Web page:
[License-discuss] For Discussion: Cryptographic Autonomy License (CAL) Beta 2

Bruce Perens bruce at perens.com
Tue Aug 13 21:27:18 UTC 2019

On Tue, Aug 13, 2019 at 12:50 PM VanL <van.lindberg at gmail.com> wrote:

> This is a completely fair point, and I apologize for the tone.

Well spoken, and accepted of course!

> The CAL does require that a licensee make available the user's data to the
> user, but it does not impose restrictions on how the data is used, nor do
> any obligations persist after any transfer of the data. Thus, the CAL has a
> condition on the license, but not an encumbrance on the data.

Please excuse me for repeating previous discussion, it's obviously
necessary to discuss this new version.

You are attempting to extend the reciprocal licensing paradigm, to require
that the licensee distribute the data to a specific party (the user). It's
my contention that neither Free Software nor Open Source contain or allow
this specific requirement.

But looking at what was written, use "in a business" or "for genetic
> research" clearly refer to overriding purposes of the use, and not to any
> particular tactics.

Those are examples. They don't restrict "field of endeavor" to exclude all
of the very many decisions necessary to carry out your business. It's
really obvious that SaaS providers have lock-in strategies as a major part
of their business, otherwise it would not be a an explicit goal of the CAL,
and apparently this version's sole remaining significant difference from
accepted Open Source licenses, to *defeat* lock-in terms. The businesses
that use such terms are fields of endeavor, and would be different fields
of endeavor if they operated differently.

I sympathize with the goal of CAL, while still not believing that the
implementation of that goal is well-placed as a software license term. It
belongs in law regarding online business. This seems to me to be the same
as all of the discussions of license additions to achieve an ethical
purpose - which we've just iterated again. They attempt to extend the Open
Source paradigm to address some other issue.

> any restriction can be cast as a violation of OSD #6 because it could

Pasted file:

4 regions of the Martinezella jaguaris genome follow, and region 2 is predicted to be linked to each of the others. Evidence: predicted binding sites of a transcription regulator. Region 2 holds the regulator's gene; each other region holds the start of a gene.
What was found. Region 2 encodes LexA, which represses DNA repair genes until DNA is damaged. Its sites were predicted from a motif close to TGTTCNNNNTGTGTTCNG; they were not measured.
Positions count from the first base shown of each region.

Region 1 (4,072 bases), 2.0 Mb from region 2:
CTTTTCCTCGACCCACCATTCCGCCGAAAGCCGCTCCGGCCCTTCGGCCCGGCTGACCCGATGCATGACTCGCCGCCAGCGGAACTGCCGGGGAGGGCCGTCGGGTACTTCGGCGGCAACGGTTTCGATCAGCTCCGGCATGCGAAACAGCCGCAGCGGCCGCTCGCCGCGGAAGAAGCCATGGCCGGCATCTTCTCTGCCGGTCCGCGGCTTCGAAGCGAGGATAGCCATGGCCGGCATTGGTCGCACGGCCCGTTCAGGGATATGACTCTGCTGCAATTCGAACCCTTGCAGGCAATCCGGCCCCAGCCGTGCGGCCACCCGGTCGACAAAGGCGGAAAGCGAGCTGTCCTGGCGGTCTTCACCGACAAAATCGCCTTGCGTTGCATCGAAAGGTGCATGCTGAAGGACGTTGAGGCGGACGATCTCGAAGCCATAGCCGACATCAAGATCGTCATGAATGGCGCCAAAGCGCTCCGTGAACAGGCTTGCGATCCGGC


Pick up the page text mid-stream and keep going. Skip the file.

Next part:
> potentially interfere with a hypothetical licensee's permission to do the
> opposite.

I have to differ with Richard's theorizing, which I think Pam has also
commented that she shares. We have the restrictions that achieve the
purpose of Open Source, as stated by the definition, and we have *all other
restrictions.* The OSD specifically says that distribution of source code
must be allowed. The OSD implicitly provides you with a way to separate
restrictions into two categories, one that achieves the purpose of Open
Source as defined, and one that does not. Having made that separation,
there is no *reducto ad absurdum. *There are simply permitted restrictions,
and those not permitted.

The CAL does not prohibit (or even mention) any purposes for which the
> software can be used; it is completely agnostic in that fashion.

It just tells me I can't make the user data trade secret, or simply
sequester it and thwart the user's desire to see it returned. And my
business may succeed or fail over that one thing. I'm not saying that it's

So I would challenge you: What is an articulable, non-gerrymandered rule
> that says "you may use this for any field of endeavor" that allows current
> licenses, but disallows the CAL?

I would simply say "You may use the software for any purpose" is a
sufficient filter. I would say that OSD #6 states this same rule, in
different language.



Bruce Perens - Partner, OSS.Capital.
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